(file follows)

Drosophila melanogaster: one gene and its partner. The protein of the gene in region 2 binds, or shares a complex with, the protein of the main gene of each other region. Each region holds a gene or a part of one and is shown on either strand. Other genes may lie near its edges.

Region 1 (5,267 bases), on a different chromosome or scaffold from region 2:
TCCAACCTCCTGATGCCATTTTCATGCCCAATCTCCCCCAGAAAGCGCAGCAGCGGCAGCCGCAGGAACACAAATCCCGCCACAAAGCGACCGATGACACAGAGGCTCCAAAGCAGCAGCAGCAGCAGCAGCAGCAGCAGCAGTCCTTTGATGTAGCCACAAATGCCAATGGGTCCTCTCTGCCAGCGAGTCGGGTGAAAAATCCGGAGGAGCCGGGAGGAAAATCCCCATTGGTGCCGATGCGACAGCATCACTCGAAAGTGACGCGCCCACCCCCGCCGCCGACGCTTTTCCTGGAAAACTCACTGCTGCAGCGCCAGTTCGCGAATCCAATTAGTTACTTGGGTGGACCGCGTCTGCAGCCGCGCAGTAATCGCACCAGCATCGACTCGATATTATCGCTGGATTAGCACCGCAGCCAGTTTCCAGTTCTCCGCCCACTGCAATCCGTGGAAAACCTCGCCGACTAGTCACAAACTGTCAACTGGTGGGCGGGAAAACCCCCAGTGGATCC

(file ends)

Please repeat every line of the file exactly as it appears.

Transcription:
Drosophila melanogaster: one gene and its partner. The protein of the gene in region 2 binds, or shares a complex with, the protein of the main gene of each other region. Each region holds a gene or a part of one and is shown on either strand. Other genes may lie near its edges.

Region 1 (5,267 bases), on a different chromosome or scaffold from region 2:
TCCAACCTCCTGATGCCATTTTCATGCCCAATCTCCCCCAGAAAGCGCAGCAGCGGCAGCCGCAGGAACACAAATCCCGCCACAAAGCGACCGATGACACAGAGGCTCCAAAGCAGCAGCAGCAGCAGCAGCAGCAGCAGCAGTCCTTTGATGTAGCCACAAATGCCAATGGGTCCTCTCTGCCAGCGAGTCGGGTGAAAAATCCGGAGGAGCCGGGAGGAAAATCCCCATTGGTGCCGATGCGACAGCATCACTCGAAAGTGACGCGCCCACCCCCGCCGCCGACGCTTTTCCTGGAAAACTCACTGCTGCAGCGCCAGTTCGCGAATCCAATTAGTTACTTGGGTGGACCGCGTCTGCAGCCGCGCAGTAATCGCACCAGCATCGACTCGATATTATCGCTGGATTAGCACCGCAGCCAGTTTCCAGTTCTCCGCCCACTGCAATCCGTGGAAAACCTCGCCGACTAGTCACAAACTGTCAACTGGTGGGCGGGAAAACCCCCAGTGGATCC